Being an animal lover, you just knew this story would burn me up. I was deeply appalled over the weekend to hear of the great gorilla that was shot to it's death to rescue a child. Witnesses said the child had expressed a desire to get into the enclosure and climbed over a 3-foot barrier, falling 15 feet into a moat. All this after crawling under two sets of wires and a hedge. How does a kid get that far and the parents don't see it???? Zookeepers took down the 17-year-old ape after he dragged and tossed the child, officials said.
Police may bring criminal charges over the Cincinnati Zoo incident in which the gorilla was killed to rescue the 4-year-old brat, who had fallen into its enclosure. And I say go for it! What I'd like to know is where in hell were the dammed parents????? I hear the parents had multiple children? Well, if you can't handle one, they shouldn't have any. I can't tell you how many times in our store, kids go missing, break things, or wander off, all the while their fricking, sickingly smug , Lily Pulitzer wearing mother is on the cell phone, gossiping about what she is getting, all the while paying no mind to wear their brat is! Then, they get mad at us for not minding the squalling brat. I didn't ask to have the kid, you did, so don't lay your kid at my doorstep. Get off you phone before I shove it so far up your ass, you'll have to break wind to answer the next call!!!!! WHEW. *powders- regains composure*
The death of Harambe, the 450-pound gorilla, also prompted the animal rights group Stop Animal Exploitation Now to file a negligence complaint on Tuesday against the zoo with the U.S. Department of Agriculture. The group is seeking the maximum penalty of $10,000.The group said in its complaint letter that the child's ability to get past the barrier was proof the zoo was negligent and should be fined for a "clear and fatal violation of the Animal Welfare Act."Mounting outrage over Saturday's killing of the Western lowland silverback, an endangered species mind you, sparked criticism of both the zoo and the child's parents. Online petitions like Justice for Harambe, if your inclined, drew more than 500,000 signatures demanding "Justice for Harambe."Cleveland Police are taking a second look at possible criminal charges in the incident after initially saying no one was charged. There was no indication of whether the investigation would focus on the zoo or the child's parents.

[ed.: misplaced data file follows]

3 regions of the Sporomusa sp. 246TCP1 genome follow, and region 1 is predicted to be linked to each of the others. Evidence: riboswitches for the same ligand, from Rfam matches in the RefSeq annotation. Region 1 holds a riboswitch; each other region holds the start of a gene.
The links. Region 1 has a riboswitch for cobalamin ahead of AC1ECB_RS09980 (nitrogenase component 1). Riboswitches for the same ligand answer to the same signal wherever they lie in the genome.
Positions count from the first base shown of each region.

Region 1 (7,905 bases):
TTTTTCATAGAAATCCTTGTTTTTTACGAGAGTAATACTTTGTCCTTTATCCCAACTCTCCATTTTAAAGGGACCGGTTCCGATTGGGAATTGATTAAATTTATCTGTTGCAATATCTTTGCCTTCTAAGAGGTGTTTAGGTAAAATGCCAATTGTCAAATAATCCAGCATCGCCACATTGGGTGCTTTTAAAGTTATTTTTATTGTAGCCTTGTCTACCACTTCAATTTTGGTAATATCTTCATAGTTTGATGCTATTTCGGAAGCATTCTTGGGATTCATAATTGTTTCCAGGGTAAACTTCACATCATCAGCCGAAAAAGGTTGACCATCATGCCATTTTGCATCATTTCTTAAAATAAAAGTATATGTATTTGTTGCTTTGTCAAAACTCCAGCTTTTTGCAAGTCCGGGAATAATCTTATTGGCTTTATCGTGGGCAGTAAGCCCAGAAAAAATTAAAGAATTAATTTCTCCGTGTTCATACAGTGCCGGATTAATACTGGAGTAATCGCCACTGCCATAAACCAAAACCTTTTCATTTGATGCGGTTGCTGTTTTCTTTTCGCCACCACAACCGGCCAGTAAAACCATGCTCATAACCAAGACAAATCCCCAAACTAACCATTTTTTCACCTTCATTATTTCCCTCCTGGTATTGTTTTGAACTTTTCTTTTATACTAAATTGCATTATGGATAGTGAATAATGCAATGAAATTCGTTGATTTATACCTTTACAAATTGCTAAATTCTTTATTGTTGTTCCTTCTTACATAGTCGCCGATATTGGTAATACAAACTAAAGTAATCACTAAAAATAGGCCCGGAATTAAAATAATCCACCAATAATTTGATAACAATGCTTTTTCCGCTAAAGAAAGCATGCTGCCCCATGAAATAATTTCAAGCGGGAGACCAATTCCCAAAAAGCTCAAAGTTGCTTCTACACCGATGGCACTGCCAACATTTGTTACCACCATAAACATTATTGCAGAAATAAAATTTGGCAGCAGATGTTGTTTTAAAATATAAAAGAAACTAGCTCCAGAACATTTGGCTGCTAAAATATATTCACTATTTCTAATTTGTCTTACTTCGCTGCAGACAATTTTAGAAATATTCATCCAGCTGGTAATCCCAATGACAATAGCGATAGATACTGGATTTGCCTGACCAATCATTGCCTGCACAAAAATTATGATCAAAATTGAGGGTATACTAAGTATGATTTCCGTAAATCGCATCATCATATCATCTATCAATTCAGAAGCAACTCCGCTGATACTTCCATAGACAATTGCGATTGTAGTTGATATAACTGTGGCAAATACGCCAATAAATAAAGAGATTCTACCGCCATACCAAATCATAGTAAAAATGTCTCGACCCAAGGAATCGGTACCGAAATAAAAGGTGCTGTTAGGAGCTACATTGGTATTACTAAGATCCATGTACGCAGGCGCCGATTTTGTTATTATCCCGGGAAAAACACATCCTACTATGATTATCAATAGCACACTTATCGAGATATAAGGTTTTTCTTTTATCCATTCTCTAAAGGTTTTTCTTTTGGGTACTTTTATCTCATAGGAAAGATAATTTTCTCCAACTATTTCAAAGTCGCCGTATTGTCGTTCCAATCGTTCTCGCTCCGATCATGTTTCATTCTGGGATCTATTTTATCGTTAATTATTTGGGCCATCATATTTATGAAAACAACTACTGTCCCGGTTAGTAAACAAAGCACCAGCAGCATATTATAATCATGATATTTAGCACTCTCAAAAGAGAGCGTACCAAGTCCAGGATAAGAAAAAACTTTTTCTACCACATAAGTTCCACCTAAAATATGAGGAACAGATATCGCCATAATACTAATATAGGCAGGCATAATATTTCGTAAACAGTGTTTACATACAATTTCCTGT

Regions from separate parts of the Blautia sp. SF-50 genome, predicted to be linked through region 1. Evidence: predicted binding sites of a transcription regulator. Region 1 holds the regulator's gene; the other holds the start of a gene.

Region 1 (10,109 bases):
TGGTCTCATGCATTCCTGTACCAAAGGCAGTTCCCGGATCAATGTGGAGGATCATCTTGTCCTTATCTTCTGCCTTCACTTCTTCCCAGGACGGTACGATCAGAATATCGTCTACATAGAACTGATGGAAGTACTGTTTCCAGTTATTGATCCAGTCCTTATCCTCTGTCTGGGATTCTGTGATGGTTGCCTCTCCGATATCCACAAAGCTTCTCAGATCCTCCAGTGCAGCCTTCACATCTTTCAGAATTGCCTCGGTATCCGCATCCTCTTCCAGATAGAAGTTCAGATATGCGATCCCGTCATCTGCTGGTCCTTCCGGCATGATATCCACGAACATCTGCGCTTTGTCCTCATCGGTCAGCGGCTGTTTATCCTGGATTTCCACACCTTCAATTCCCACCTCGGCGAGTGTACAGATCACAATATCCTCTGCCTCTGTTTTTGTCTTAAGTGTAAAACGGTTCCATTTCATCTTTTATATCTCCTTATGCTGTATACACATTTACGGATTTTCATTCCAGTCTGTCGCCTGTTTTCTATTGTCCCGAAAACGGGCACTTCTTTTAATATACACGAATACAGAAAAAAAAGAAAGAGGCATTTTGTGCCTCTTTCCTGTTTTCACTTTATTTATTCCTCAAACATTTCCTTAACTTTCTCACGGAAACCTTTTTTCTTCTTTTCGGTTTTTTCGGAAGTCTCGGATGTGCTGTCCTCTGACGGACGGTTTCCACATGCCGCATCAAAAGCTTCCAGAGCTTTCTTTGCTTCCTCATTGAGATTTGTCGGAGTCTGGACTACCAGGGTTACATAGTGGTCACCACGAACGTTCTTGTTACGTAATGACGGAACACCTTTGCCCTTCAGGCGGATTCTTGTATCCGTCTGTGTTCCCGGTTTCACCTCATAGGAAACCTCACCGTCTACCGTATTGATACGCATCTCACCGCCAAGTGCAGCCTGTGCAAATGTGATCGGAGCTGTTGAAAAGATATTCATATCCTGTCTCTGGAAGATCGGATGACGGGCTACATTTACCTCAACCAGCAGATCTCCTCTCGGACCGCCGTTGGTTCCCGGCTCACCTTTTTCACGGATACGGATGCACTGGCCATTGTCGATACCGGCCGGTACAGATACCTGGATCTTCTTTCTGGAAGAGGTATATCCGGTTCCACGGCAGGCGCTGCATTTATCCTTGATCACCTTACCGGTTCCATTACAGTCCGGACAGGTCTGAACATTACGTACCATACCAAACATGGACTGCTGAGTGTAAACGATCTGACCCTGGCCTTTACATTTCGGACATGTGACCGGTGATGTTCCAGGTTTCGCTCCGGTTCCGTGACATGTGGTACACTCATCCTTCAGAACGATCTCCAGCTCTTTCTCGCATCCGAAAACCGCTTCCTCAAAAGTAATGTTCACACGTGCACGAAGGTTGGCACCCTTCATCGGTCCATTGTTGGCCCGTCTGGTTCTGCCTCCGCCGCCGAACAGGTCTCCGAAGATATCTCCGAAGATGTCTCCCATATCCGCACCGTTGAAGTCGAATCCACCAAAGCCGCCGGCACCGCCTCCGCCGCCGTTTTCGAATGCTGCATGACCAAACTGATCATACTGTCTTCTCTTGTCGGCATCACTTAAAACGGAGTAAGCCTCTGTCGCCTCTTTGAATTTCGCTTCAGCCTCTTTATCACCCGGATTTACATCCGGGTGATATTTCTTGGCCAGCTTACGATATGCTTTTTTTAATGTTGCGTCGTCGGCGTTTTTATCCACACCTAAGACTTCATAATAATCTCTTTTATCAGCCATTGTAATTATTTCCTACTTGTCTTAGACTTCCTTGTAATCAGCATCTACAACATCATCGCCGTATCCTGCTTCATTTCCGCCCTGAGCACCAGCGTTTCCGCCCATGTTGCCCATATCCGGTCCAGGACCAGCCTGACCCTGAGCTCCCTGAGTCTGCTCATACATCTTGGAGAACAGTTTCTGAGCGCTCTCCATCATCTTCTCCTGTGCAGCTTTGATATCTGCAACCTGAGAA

I for one don't think the zoo should be held responsible except for maybe better measures around the exhibits. I could tell they were very heart broke to have to do what they did. From the video I saw, it almost looked as if Harambe was protecting the child, and slowly got anxious from all the yells for help. I'm torn personally on zoos. While for some species near extinction, it is good to help protect them, but I feel as though on the other hand, it's not any different than a circus, where they will live life locked up on display, without the tricks. But apparently as witness this weekend, they aren't safe in a zoo now either. I hope that brat is happy with himself. Another reason brats shouldn't be seen or heard. This is exactly why some species eat their young. I'm off to sign..